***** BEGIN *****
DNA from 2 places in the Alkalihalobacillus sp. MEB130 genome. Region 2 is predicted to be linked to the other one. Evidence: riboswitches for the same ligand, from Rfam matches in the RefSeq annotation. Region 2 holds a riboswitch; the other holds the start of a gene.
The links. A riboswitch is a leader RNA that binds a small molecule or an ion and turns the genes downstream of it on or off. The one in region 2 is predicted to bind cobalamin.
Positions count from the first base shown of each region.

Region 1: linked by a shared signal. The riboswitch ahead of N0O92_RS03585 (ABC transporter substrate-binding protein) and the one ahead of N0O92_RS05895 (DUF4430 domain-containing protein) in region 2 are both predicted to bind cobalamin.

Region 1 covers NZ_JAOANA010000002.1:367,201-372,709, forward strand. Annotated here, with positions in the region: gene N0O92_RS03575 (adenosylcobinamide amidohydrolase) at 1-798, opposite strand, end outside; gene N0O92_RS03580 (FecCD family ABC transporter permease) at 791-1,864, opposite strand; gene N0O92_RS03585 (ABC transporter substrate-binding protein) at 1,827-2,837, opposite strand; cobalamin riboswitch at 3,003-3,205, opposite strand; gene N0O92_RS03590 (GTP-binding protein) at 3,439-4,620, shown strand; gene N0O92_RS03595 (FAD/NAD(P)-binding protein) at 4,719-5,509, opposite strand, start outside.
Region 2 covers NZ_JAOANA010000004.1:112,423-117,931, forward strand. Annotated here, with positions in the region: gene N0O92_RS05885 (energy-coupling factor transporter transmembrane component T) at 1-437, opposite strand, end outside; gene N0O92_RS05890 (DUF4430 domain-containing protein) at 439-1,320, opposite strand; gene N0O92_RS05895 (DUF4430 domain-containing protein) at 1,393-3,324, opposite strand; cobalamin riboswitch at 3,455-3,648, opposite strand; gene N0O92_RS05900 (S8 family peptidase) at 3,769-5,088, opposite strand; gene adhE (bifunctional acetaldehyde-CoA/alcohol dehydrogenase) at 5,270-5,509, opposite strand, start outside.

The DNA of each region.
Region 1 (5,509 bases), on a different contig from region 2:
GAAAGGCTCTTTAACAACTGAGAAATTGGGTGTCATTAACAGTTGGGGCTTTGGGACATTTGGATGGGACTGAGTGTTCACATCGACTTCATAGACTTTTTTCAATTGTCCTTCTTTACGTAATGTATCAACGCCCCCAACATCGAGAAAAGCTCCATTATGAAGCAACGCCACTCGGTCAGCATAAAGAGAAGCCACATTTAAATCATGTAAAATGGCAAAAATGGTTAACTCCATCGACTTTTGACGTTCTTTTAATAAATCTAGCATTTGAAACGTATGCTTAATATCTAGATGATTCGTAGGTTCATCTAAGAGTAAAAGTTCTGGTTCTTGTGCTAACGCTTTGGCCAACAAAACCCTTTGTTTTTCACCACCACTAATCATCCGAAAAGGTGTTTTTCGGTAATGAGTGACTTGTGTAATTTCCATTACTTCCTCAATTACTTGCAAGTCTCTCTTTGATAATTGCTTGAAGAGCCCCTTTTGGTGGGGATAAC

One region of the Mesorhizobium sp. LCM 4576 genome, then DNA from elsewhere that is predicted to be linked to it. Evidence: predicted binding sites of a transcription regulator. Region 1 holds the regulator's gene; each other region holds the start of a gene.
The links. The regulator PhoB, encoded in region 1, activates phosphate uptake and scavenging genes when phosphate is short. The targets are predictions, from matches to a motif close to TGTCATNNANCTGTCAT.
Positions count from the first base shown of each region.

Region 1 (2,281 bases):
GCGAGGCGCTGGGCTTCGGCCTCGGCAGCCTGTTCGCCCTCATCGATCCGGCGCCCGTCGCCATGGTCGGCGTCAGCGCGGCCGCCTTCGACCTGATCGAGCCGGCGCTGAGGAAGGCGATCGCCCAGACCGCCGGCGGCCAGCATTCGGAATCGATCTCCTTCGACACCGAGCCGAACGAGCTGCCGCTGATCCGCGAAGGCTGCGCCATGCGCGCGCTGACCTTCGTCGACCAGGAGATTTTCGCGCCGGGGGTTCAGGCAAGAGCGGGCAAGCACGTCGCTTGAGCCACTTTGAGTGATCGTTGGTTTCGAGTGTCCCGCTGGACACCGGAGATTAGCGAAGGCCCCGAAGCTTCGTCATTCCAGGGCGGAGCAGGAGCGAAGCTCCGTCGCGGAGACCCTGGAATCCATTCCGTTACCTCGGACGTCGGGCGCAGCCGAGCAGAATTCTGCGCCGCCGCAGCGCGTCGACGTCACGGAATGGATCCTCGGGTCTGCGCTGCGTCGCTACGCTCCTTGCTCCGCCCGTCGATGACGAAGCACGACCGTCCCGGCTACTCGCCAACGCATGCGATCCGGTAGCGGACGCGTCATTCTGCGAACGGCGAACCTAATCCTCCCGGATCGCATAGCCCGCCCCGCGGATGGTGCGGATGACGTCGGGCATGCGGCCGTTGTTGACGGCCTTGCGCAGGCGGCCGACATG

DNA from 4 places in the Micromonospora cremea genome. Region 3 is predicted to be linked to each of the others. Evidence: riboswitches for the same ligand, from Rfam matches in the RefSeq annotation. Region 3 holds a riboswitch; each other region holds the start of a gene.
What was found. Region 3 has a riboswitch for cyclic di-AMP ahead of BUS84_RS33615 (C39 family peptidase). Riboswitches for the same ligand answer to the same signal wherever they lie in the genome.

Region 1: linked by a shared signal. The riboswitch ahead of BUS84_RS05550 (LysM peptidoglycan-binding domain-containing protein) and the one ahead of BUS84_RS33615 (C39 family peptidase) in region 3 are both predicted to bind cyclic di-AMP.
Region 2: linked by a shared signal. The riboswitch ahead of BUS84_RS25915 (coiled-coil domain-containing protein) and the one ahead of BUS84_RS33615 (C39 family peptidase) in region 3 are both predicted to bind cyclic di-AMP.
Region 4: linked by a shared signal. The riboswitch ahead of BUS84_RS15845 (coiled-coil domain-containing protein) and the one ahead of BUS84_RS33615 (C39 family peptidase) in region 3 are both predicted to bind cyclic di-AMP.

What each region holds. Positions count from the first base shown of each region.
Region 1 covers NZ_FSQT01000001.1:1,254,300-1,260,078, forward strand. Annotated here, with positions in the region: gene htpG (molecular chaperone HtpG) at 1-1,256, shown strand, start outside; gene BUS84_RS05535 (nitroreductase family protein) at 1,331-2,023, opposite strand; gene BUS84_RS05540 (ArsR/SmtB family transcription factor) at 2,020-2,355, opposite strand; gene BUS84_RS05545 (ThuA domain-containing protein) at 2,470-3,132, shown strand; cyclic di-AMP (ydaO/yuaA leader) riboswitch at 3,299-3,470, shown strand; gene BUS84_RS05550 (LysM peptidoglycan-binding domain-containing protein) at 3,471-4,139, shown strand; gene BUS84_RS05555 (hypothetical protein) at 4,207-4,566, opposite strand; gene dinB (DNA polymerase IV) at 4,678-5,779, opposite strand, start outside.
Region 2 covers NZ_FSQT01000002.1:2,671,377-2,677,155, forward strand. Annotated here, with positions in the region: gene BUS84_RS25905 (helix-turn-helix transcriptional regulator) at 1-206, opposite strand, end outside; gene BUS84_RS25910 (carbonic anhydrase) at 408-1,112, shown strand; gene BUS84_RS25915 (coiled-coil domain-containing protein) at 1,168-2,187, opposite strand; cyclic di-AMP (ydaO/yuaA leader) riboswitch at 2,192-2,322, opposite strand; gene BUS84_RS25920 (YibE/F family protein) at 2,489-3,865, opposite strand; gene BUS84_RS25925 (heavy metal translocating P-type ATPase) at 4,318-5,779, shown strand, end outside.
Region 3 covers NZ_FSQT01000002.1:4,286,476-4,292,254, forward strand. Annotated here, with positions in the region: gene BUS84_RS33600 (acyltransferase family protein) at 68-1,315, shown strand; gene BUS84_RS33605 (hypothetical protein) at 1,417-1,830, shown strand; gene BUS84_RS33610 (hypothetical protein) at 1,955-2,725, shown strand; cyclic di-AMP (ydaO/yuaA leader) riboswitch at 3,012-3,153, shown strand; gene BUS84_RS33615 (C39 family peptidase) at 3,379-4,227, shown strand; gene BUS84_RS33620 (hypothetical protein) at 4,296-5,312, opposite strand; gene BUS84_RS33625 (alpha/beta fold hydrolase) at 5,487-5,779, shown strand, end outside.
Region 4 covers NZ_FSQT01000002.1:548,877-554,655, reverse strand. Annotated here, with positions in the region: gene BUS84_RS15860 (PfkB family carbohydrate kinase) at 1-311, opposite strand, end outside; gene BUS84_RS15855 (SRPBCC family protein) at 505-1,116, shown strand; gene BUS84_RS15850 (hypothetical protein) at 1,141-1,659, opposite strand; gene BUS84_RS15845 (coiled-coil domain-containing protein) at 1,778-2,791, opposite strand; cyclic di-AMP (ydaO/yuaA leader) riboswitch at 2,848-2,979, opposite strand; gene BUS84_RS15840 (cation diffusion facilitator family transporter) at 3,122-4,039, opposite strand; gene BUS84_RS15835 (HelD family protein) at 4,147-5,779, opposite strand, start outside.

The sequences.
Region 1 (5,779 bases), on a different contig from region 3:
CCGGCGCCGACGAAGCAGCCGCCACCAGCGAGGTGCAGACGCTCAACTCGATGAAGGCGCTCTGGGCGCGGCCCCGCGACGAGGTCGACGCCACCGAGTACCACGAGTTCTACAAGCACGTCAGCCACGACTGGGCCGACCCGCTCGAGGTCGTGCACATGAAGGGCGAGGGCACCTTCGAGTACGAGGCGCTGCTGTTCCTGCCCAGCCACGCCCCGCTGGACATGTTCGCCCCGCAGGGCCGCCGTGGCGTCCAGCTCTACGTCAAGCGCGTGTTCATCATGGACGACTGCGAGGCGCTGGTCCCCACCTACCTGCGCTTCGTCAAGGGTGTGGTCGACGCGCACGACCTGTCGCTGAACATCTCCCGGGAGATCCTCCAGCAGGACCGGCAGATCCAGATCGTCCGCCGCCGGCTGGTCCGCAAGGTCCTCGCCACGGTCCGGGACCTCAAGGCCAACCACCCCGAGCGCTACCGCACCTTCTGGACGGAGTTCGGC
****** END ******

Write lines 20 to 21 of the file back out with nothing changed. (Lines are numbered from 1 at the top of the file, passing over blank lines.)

What each region holds. Positions count from the first base shown of each region.
Region 1 covers NZ_FSQT01000001.1:1,254,300-1,260,078, forward strand. Annotated here, with positions in the region: gene htpG (molecular chaperone HtpG) at 1-1,256, shown strand, start outside; gene BUS84_RS05535 (nitroreductase family protein) at 1,331-2,023, opposite strand; gene BUS84_RS05540 (ArsR/SmtB family transcription factor) at 2,020-2,355, opposite strand; gene BUS84_RS05545 (ThuA domain-containing protein) at 2,470-3,132, shown strand; cyclic di-AMP (ydaO/yuaA leader) riboswitch at 3,299-3,470, shown strand; gene BUS84_RS05550 (LysM peptidoglycan-binding domain-containing protein) at 3,471-4,139, shown strand; gene BUS84_RS05555 (hypothetical protein) at 4,207-4,566, opposite strand; gene dinB (DNA polymerase IV) at 4,678-5,779, opposite strand, start outside.